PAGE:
Sunday, January 13, 2008


By Whose Stripes Ye Were Healed

"Who his own self bare our sins in his own body on the tree, that we, being dead to sins, should live unto righteousness: by whose stripes ye were healed." (1Pe 2:24 AV)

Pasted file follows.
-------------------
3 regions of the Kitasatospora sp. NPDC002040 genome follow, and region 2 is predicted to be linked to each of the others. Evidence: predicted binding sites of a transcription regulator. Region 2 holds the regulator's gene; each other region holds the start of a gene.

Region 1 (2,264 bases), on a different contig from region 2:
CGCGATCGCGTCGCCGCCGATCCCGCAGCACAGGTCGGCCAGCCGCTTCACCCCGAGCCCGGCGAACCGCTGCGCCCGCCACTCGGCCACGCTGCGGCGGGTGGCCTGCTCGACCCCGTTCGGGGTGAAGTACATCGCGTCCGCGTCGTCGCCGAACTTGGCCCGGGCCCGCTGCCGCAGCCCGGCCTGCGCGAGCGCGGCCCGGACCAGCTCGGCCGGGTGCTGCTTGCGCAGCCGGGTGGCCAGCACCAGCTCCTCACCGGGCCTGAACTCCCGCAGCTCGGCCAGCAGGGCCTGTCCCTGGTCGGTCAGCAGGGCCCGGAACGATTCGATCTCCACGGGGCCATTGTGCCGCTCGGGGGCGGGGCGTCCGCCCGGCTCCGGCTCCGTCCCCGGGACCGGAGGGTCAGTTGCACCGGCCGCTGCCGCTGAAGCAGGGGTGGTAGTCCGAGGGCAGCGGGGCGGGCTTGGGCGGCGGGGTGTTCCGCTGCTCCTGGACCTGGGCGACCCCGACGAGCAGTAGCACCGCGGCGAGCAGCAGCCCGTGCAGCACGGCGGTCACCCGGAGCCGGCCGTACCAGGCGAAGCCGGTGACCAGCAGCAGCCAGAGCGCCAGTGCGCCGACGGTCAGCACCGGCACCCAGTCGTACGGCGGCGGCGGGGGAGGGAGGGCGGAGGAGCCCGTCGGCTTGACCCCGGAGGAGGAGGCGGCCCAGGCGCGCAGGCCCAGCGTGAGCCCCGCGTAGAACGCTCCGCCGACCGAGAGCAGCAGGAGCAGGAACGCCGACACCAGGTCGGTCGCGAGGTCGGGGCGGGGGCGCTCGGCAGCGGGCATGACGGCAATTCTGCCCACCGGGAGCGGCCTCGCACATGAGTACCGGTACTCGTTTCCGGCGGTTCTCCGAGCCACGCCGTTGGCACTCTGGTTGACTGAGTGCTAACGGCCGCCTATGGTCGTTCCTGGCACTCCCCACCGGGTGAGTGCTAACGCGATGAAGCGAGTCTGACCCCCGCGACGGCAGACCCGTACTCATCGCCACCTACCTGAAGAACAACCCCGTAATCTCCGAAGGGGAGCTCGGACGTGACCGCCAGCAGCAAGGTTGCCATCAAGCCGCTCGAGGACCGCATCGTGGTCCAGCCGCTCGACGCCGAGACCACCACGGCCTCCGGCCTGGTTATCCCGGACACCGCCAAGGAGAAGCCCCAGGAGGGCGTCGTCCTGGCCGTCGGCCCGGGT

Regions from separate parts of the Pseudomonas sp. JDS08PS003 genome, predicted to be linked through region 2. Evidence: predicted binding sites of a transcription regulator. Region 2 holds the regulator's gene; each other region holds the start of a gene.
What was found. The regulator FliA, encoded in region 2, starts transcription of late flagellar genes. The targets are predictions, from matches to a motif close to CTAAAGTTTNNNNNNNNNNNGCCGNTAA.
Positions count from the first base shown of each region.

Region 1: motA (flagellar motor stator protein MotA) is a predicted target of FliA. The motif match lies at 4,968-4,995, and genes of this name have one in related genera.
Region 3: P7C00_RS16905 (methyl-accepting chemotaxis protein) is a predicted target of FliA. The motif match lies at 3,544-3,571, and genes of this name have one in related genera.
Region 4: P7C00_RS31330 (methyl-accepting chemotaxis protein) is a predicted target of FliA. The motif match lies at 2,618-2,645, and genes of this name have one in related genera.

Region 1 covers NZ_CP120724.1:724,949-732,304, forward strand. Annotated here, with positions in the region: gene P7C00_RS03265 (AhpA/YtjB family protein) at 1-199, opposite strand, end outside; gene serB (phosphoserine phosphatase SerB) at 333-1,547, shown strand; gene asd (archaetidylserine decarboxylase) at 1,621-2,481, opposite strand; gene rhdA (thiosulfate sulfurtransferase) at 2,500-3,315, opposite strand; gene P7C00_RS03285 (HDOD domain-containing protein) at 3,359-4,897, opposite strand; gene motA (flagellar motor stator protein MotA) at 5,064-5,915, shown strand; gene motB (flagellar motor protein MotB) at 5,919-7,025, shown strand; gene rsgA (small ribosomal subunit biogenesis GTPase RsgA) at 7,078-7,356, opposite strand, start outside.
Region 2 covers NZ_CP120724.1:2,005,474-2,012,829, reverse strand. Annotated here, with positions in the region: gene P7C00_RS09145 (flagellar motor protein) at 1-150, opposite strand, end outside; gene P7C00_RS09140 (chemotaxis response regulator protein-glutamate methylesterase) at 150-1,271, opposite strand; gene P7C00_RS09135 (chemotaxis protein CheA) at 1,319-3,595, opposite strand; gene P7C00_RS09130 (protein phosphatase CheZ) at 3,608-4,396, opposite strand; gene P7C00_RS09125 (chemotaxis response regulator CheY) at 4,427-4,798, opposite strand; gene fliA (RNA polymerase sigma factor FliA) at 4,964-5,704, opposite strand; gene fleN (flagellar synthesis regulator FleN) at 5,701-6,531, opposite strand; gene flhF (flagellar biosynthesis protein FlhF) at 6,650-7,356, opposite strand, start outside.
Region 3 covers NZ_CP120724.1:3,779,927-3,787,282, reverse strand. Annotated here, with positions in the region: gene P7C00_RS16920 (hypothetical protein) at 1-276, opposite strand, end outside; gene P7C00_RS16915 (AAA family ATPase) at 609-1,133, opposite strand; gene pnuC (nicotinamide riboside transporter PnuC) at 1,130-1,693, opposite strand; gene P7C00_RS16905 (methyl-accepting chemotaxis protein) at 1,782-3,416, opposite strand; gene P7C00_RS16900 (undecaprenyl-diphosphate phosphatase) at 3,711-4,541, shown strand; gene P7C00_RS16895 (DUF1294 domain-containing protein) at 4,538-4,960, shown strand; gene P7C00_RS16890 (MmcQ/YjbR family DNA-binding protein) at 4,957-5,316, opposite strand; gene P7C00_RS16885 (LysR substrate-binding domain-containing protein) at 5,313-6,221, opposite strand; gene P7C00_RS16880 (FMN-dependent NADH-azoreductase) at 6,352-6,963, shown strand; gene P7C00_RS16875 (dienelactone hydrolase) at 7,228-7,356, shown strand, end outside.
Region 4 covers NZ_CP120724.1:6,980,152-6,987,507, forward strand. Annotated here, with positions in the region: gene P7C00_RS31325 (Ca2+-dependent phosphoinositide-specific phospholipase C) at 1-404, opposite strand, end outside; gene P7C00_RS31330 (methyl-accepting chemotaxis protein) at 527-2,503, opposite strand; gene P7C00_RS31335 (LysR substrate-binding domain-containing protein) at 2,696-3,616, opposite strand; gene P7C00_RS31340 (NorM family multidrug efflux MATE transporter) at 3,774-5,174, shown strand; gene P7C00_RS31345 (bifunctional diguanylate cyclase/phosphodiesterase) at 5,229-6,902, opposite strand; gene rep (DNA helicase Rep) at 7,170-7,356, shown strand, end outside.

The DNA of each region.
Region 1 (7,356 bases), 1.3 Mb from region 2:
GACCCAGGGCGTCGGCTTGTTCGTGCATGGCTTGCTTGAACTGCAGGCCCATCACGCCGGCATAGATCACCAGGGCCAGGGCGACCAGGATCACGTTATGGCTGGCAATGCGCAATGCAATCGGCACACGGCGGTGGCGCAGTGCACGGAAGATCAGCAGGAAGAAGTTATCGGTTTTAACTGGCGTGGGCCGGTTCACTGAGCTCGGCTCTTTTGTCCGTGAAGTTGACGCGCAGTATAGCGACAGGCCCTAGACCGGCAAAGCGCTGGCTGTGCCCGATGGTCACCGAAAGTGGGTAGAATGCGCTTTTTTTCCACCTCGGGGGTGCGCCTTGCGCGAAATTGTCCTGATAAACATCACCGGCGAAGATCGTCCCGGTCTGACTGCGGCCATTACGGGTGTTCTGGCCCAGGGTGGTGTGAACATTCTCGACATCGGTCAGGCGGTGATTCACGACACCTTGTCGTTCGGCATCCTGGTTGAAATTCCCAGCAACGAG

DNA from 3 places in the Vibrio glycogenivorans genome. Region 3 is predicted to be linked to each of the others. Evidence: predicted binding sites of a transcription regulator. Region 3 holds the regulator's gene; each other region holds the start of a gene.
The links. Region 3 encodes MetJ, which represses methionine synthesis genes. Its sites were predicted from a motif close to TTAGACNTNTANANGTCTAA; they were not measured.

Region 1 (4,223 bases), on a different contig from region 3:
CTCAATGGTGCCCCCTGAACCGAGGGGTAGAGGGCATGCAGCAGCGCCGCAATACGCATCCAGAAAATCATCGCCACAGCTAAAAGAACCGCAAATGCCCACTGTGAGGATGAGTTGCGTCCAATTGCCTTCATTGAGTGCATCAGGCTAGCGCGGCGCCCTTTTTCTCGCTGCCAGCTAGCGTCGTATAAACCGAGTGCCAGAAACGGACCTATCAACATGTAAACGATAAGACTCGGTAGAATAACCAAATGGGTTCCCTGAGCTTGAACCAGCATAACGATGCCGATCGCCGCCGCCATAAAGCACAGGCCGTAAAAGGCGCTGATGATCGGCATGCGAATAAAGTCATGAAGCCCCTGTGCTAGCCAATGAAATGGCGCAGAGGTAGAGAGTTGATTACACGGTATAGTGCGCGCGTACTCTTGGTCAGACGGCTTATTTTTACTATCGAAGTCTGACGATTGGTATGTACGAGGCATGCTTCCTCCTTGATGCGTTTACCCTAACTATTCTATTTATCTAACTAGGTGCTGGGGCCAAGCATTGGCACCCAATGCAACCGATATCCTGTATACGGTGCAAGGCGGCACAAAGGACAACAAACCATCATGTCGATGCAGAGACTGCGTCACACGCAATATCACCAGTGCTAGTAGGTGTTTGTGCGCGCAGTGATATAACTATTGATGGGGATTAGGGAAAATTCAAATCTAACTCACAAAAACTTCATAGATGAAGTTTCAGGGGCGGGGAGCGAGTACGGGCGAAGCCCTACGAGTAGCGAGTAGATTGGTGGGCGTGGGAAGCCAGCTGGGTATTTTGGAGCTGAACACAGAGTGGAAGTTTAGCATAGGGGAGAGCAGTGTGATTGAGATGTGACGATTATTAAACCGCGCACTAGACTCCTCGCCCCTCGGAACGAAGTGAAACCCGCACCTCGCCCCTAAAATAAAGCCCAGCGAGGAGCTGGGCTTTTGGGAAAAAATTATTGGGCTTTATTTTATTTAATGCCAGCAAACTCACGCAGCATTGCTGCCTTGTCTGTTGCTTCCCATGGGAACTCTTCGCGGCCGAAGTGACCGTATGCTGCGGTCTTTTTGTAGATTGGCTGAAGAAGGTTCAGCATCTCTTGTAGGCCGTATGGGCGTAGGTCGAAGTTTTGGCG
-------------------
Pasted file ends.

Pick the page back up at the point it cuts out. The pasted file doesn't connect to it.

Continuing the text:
This wondrous statement carries such importance in our Christian lives that to understate it is to do an injustice to the faith we live. It was the passion of Christ that brought life to each of us, restoring our spiritually dead condition to that of a healed servant of God whose every thought should now turn to the things of God. We were healed of every spiritual affliction in that moment that faith brought us into the Kingdom of God. The Apostle Peter was teaching the saints through his epistle to endure and trust completely in what Christ had done for them. The particular verse above comes near the end of a passage encouraging obedience and humility toward whatever powers we find ourselves under all the while knowing that while we may suffer indignities as servants of Christ, we can be comforted in knowing that Jesus suffered worse and fully for our benefit. It was this suffering endured by Christ that healed us through the faith we have in Him.